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In the BBC sketch show Twenty Twelve, a mockumentary following the organisation of the 2012 Olympics in London.  In amongst the fictional Olympica Deliverance Commission team, the character Kay Hope Bullmore is Head of Sustainability.  Then Fi Healey comes in as Head of Legacy.  Nobody knows what exactly is the difference between sustainability and legacy and an ongoing face-off ensues between the two characters and their overlapping responsibilities.  These two words immediately come to mind when I think about the fashion powers that be, who play a game I like to call “Mad for Maisons” – that is plucking a moribund fashion house from relative obscurity, buying the rights to the name, chucking loads of money at it and resurrecting it all in the name of “legacy”.  But is this actually sustainable?  Maybe it’s those monied investors who are rubbing their hands together whilst getting those two words muddled up, thinking they’re one and the same.

A revitalised mason, when done well is spectacular of course.  My objection isn’t against visionaries such as Nicolas Ghesquiere’s past work for Balenciaga, Riccardo Tisci at Givenchy or Olivier Rousteing for Balmain where an identifiable strand of design DNA of each house’s founder runs through their current creative direction.  Or when you just wipe the slate clean completely and go your own way √† la Phoebe Philo at Celine, which is really just The Phoebe Philo is Awesome and You Better Recognise showcase.  Or even when a house like Carven, which pretty much had no recognisable identity to begin with save for a famous perfume, gets a young and jolly uplift (although one could argue, Guillaume Henry could have done the same all on his own without the shelter of a maison).

What I find unnecessary is the persistent backing of yet more houses, whose owners clutch on to their past, going through the motions of building up “heritage”, without necessarily having due respect to their founders but instead, with cold and steely eyes on the big cash prize.  I think often about the interview I did with Olivier Saillard at the brilliant put together “Paris Haute Couture” exhibition at Hotel de Ville.  “There were many mysterious names during the thirties to the fifties doing very brilliant work,” said Saillard of names like Jacques Heim and Jean Patou, whose frocks were on show at the exhibition.  “They don‚Äôt exist anymore but perhaps that is a good thing.It‚Äôs important to communicate that you can do something with your name and not necessarily for a label. If I was a young boy, it would be great to see this exhibition and to think ‘I can invent my own name and label!’”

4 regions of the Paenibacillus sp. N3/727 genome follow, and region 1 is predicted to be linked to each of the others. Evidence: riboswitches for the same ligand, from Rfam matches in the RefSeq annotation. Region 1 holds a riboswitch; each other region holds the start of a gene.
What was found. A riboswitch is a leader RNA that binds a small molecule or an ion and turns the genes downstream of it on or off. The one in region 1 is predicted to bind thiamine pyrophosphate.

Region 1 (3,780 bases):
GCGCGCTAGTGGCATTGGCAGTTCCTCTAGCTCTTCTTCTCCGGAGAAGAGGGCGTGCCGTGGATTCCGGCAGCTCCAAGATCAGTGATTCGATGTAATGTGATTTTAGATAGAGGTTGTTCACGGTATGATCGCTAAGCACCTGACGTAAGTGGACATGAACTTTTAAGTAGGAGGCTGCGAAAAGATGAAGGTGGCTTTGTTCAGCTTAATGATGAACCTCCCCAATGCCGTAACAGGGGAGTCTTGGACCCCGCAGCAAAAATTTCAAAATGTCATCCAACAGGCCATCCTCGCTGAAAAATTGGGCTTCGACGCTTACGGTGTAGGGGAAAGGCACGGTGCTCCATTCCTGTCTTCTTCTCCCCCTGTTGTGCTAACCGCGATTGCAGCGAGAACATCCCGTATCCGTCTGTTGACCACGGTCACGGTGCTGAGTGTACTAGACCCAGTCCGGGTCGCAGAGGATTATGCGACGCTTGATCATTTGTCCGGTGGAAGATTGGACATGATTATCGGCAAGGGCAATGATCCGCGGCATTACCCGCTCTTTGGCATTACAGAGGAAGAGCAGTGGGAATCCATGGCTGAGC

Yet some of those very names have been slowly making their presence known again in fashion, with varying degrees of success and unknown results that remain to be seen.  Despite the waves of interesting and talented young designers coming through the ranks from all over the globe, cobweb covered maisons are still thought to be something of a sure thing.  That’s not to say that there aren’t exceptions to this Mad for Maisons game.  There are a few with a historically strong and revolutionary design identity that could yet intrigue and excite the fashion world.  However I’m going to say it quietly – perhaps some of those thirties to fifties houses, which Saillard talked about, are purely of their time – to be respected and remembered, but not necessary to revive and rejuvenate.

“These names are harder to communicating to the public than new names because their history is not well known,” says Saillard.  “It’s a sign of the times. Probably we will see new names in the future. It’s more interesting and passionate to invent your own story. It’s quite bizarre to create for another label, for another identity.”  Perhaps the tide is changing.  If LVMH and Kering Group’s keen eye for investment in young labels is anything to go by (as well as the recent announcement that LVMH will be launching their very own prize).  Perhaps new identities will be given the resources, time and space to grow into veritable maisons themselves so that we don’t have to keep looking back at the old ones.